Blood pressure is affected by changes in cardiac output, total blood volume, and resistance to blood flow. Cardiac output is the volume of blood that the heart pumps each minute, which can be calculated by multiplying the heart rate (beats/min) times the stroke volume (mL/beat). Peripheral resistance is the resistance to blood flow that occurs in all vessels as blood moves from the heart. It is caused by friction of blood against vessel walls. It is proportional to blood vessel radius, vessel length, and blood viscosity. Mean arterial blood pressure is the product of cardiac output and peripheral resistance. Blood pressure increases or decreases proportionally to changes in these factors. Mechanisms that regulate blood pressure thus are aimed at altering heart rate, peripheral resistance, and stroke volume.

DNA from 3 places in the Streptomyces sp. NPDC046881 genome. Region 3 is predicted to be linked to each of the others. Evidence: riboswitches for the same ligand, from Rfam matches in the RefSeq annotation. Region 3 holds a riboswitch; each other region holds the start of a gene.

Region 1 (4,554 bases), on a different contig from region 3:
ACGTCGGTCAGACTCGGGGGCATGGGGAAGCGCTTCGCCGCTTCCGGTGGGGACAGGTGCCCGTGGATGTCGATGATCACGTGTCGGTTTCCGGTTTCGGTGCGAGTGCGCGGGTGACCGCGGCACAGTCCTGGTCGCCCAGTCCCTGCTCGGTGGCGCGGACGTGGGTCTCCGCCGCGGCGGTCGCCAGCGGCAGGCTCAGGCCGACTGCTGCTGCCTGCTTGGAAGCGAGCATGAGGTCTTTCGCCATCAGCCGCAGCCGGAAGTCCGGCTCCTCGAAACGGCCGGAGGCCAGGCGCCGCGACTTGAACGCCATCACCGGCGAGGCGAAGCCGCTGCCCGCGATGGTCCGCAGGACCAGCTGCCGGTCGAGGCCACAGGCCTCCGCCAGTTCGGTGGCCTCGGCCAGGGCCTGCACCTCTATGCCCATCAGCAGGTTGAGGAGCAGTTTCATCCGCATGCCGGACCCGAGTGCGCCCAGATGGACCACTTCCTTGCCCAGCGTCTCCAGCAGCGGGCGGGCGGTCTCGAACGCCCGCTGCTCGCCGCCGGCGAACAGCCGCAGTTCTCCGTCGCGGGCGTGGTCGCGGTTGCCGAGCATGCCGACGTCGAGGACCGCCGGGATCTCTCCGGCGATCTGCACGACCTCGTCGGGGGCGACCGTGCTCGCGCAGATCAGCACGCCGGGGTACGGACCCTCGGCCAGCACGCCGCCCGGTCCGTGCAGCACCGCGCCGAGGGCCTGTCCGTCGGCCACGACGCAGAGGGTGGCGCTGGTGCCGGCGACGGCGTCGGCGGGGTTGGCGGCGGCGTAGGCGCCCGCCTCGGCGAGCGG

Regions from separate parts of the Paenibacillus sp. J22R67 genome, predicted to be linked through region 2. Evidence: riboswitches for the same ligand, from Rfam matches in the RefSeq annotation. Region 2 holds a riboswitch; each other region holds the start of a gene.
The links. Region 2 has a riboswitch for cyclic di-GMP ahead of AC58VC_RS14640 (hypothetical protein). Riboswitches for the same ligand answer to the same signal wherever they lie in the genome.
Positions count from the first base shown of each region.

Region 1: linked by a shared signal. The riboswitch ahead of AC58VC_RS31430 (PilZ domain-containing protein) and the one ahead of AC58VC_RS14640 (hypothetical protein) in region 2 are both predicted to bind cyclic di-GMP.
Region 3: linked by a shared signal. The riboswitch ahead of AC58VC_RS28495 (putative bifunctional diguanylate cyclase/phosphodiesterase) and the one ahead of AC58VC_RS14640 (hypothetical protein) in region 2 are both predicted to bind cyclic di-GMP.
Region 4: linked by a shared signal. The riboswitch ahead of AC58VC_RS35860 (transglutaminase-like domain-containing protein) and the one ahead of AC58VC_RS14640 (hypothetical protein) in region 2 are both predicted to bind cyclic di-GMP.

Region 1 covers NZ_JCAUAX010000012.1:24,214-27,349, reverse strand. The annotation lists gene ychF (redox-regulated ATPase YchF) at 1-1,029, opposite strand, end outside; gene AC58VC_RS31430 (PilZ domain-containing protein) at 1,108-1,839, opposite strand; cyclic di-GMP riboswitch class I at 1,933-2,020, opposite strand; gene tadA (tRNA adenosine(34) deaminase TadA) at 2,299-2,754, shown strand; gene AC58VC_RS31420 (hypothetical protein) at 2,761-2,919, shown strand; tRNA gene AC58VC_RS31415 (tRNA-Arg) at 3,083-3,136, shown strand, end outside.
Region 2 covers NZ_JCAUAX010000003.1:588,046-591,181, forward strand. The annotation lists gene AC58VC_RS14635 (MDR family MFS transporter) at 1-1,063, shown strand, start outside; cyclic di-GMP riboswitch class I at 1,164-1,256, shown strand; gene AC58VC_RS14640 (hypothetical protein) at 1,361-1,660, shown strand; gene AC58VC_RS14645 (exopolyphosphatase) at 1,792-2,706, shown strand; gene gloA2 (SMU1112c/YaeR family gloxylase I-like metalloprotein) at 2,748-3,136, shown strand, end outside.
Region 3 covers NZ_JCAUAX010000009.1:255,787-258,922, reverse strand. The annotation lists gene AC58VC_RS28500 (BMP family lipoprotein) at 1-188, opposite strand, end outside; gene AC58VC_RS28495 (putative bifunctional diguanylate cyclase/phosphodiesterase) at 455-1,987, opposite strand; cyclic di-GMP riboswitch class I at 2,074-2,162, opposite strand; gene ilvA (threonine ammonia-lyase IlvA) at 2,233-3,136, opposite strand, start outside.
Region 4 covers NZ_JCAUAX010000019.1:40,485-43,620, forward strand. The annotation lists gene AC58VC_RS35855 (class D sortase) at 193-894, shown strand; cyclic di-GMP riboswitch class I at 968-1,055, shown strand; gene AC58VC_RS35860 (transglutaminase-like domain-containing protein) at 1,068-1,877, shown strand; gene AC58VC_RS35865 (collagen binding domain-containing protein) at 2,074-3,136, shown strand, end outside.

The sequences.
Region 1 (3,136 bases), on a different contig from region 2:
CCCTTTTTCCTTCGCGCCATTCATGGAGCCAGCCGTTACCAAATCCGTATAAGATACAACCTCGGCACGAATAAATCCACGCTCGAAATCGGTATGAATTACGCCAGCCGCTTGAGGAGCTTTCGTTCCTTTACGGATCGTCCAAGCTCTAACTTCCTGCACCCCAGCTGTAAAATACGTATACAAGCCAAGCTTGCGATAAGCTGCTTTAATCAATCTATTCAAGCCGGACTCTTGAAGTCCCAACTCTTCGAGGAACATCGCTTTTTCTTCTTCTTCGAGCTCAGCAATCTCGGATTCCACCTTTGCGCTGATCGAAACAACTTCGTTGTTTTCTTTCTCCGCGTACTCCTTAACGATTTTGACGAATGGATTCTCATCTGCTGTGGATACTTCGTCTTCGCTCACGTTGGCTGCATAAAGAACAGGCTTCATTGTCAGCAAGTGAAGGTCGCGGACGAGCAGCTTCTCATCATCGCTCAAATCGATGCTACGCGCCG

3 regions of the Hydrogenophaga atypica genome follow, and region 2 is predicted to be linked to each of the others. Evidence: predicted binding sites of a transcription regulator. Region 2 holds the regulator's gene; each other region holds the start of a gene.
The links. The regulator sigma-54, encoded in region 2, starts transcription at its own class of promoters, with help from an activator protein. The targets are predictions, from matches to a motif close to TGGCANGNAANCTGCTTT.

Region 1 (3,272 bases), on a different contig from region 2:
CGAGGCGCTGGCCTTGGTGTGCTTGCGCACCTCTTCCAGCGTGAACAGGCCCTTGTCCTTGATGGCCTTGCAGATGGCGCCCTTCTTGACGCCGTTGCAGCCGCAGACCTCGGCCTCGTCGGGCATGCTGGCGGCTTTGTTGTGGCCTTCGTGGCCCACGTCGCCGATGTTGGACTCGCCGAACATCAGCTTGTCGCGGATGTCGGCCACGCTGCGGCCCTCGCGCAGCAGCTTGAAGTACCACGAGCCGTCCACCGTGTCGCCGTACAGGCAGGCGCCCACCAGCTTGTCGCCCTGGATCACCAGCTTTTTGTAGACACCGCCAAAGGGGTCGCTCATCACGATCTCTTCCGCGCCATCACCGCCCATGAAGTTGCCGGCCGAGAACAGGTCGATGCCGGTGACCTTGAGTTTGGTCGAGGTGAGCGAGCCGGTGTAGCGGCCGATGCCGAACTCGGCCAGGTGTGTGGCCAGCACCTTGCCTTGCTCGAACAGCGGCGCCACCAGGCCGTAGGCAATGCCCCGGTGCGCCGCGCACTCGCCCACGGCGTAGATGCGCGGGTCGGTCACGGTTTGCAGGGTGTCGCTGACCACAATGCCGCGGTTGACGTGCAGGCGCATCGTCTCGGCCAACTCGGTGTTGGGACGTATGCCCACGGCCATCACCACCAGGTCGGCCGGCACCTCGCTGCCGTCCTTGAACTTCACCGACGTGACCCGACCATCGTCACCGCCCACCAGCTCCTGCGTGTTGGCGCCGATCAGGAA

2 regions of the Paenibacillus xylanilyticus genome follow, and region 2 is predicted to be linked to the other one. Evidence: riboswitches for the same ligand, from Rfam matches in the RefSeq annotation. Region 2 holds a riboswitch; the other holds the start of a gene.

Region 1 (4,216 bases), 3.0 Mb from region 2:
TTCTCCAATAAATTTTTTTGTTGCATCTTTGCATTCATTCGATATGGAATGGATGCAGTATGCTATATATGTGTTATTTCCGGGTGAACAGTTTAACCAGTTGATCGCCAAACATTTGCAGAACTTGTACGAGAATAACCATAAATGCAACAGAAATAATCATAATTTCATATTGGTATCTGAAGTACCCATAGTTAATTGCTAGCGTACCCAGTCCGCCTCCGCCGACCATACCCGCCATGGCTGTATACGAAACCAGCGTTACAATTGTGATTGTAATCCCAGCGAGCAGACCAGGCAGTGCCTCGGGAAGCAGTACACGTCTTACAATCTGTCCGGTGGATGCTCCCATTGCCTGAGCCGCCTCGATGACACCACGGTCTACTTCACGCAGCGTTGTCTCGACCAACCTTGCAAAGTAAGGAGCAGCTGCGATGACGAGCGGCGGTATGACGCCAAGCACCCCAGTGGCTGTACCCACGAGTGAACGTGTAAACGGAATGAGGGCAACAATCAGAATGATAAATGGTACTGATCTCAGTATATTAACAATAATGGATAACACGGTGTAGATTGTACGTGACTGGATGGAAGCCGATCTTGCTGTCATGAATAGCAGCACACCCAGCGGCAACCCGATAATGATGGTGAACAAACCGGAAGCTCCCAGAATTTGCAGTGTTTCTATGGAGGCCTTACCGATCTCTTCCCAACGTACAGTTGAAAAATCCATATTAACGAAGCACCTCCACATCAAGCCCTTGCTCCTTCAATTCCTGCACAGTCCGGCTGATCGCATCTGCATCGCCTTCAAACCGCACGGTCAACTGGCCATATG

Blood pressure is under both chemical and neural regulation. Chemical regulation involves several hormones that influence blood pressure in a variety of ways. Epinephrine and norepinephrine increase blood pressure by increasing cardiac output. Antidiuretic hormone stimulates water retention, raising blood pressure. Atrial natriuretic peptide increases kidneys' sodium excretion, reducing blood volume and pressure. In contrast, aldosterone promotes kidneys' sodium retention, increasing blood volume and pressure. Angiotensin II is a vasoconstrictor that raises blood pressure. Neural control of blood pressure is exerted over blood vessels by the vasomotor center in the brain stem's medulla oblongata, which is found right above the spinal cord. It integrates three types of autonomic reflexes. Baroreflexes are negative feedback responses triggered by blood pressure changes. Chemoreflexes are responses to changes in blood chemicals such as pH or O2 and CO2 concentrations. The medullary ischemic reflex is the increase in heart rate, contraction force, and vasoconstriction triggered by decreased blood perfusion, or the delivery of oxygenated blood, in the brain.